I came over to comment about The Book Loft and Gramercy, and am so jealous that you have Gramercy so close by! I rarely make it down to Bexley (I live closer to Worthington), but ended up there last weekend – and fell in LOVE. The collection there was so well-curated, and the town itself is just PRECIOUS. You’re living the dream!

  8. Kimberly says:

    “…I would like to beg you dear Sir, as well as I can, to have patience with everything unresolved in your heart and to try to love the questions themselves as if they were locked rooms or books written in a very foreign language. Don’t search for the answers, which could not be given to you now, because you would not be able to live them. And the point is to live everything. Live the questions now. Perhaps then, someday far in the future, you will gradually, without even noticing it, live your way into the answer.”
    Rainer Maria Rilke, 1903
    in Letters to a Young Poet

    I found it interesting that you were saying “live your way into the answer” because I read this quote and “live the questions now” is what stuck with me. I didn’t even remember the rest of the quote because the idea of living in the questions so resonated.

    Thanks!

  9. Linda says:

    Just finished a modern day mystery takes place on the streets of LA. Protagonist is trying to live a moral life, but also has trouble with the law, eel intentioned. I read mysteries all the time but. This was different and the main character inspiring. IQ by Joe Ide

  10. Lauren says:

    Oh, I was so happy to hear you recommend “The Lowland” at the end of the episode. Lahiri is one of my all-time favorite authors, and I’ve been reading her works (some more than once!) since “Interpreter of Maladies” was assigned in my college freshman English course 20 years ago! “The Lowland” is my favorite work of hers. Excellent choice, Anne; I hope Eric enjoys it!

  11. Amy Thompson says:

    I’ve never resonated with a guest’s reading loves so strongly. The Brother’s K has been my favorite book for almost 20 years. Duncan’s compilation of essays that you both referenced is called River Teeth. I carry a small copy of Stephen Mitchell’s translation of the Tao Te Ching in the pocket of my car’s door. And I can’t believe it took so many episodes for someone to give “three book love” to Calvin and Hobbes. Added quickly to my wish list: Mitchell’s translation of Letters to a Young Poet, and Tenth of December. Eric, my recommendation for you is a beautiful illustrated poem in the form of a picture book. All the World, by Liz Garton Scanlon, illustrated by Marla Frazee.

  12. Cheryl says:

    Hearing Eric talk about his favorites and about his life, I almost wanted to yell at my phone: “Shantaram! You have to read Shantaram!” It’s a novel, roughly based on the life of the author, Gregory David Roberts, about an ex-heroine addict who escapes from prison in Australia and winds up in Bombay. This is Bombay in the 1980s: it’s very noir, and Lin, the main character, experiences the absolute best and worst of humanity, telling about his incredible adventures in love and friendship, as well as war and the criminal underworld, with such amazing philosophical insight into the human condition. Can’t recommend it enough. If you love it, its sequel, The Mountain Shadow, is equally, if not more, heavy on eastern philosophy, though not as good in plot, in my opinion. Still, it’s always fun to root for characters you’ve come to know and love, so I still enjoyed it on that level. Eric, you must read Shantaram!!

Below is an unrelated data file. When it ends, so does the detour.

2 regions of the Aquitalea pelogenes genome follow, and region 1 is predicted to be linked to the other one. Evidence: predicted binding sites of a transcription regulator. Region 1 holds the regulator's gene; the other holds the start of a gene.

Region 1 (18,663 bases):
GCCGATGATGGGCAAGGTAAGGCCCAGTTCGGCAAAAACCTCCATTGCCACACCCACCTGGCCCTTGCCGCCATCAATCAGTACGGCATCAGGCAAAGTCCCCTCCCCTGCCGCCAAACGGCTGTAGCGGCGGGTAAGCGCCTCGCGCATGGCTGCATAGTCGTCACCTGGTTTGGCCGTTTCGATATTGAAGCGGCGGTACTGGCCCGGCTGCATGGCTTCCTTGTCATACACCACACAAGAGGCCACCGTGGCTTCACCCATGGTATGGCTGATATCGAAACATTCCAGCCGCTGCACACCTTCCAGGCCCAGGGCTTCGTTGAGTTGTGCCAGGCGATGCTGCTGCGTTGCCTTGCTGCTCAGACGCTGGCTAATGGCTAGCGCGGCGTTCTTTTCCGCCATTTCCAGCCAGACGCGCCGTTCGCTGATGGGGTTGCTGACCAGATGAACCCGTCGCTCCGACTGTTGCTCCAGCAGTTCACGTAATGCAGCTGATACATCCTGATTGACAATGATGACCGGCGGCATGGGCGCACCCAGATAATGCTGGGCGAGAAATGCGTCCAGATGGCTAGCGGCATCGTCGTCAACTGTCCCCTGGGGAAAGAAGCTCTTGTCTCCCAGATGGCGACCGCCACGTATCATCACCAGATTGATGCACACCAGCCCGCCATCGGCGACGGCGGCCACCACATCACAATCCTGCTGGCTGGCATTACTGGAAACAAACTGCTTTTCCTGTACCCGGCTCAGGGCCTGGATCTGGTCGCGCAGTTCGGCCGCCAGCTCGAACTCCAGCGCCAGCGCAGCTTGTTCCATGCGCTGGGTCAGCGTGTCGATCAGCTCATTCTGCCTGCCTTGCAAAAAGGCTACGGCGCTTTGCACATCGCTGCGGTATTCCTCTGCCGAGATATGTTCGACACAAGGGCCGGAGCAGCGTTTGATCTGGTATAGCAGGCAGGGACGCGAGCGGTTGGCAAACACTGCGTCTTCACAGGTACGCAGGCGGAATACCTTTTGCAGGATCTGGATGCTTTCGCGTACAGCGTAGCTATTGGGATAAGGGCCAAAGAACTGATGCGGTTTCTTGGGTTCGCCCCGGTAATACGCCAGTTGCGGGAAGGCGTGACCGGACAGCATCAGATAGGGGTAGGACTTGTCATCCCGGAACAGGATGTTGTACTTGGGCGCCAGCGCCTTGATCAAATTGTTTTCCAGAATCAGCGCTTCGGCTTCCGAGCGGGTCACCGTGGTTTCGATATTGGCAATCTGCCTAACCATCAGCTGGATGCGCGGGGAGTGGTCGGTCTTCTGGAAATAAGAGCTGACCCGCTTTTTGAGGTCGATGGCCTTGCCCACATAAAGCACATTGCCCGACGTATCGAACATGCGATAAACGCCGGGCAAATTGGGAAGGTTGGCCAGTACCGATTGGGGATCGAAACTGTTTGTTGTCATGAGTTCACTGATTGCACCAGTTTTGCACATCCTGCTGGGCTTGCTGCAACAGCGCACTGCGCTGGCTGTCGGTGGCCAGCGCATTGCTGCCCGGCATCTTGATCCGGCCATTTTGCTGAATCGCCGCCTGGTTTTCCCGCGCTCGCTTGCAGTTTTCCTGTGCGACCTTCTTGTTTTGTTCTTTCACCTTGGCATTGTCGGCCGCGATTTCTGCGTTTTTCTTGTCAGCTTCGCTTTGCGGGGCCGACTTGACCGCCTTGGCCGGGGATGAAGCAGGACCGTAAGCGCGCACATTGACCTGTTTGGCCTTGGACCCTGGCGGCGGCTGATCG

13. Caitlin says:

    Recommendation: The Seven Deaths of Evelyn Hardcastle. It’s a mystery with a twist and an ending that you can ponder over.

  14. Laurie says:

    I want to recommend the Cliff Janeway series about a police detective turned bookseller. There are five and they all provide wonderful insights into bookstores and the antiquarian book business. The author is John Dunning. They are delightful, and I have especially enjoyed them on audio.

  15. Tina Howell says:

    This was a great episode. I second the great voice. I would also like to know the title of the book on WWII. I wanted suggest a book for Eric, The Coronor’s Lunch (Dr. Siri Paiboun Mysteries) by Colin Cotterill. These are set in Laos and Dr. Siri is a very curious Coroner that what’s to find out how the bodies got to him. He is also disgruntled with the government and has some interesting friends.

  16. Lisamarie says:

    Hi Anne & Team MMD,

    Thanks for another great installment of WSIRN!

    The edition of Letters To A Young Poet linked is not the one recommended in the podcast. Would you link the specific edition, pretty please?

    Lisamarie
    Paper & Glam

  17. Dorothy says:

    I love this episode, and listening to the reasons Eric loves Calvin and Hobbes, and I thought about my 9 year old son. He loves reading Big Nate books, which remind me of Calvin and Hobbes, and I think that his reasons for reading and tastes might be similar to Eric’s. What kind of books would you recommend for a younger (strong) reader along these same lines? Thanks!

    • Anne says:

      I checked out a few Calvin and Hobbes collections from the library after this episode, and now all four of my kids (8-15) are reading them regularly. 🙂

  18. Katie C says:

    You both need to come to Chillicothe, Ohio and visit Wheatberry Books! It’s a lovely little shop in historic downtown that’s been open just under a year. She has GREAT taste and the selection is always wonderful. Anne, there’s a fantastic coffee shop right next door called Paper City Coffee so you can feed both of your travel needs. 🙂

  19. Katie says:

    I’m super late to listening to this episode (somehow I skipped it in iTunes) but I have to comment about seeing your library history! LFPL does have this option going back a few years—it’s easy to find in the app. It doesn’t include your ebooks though. Thought others might want to know!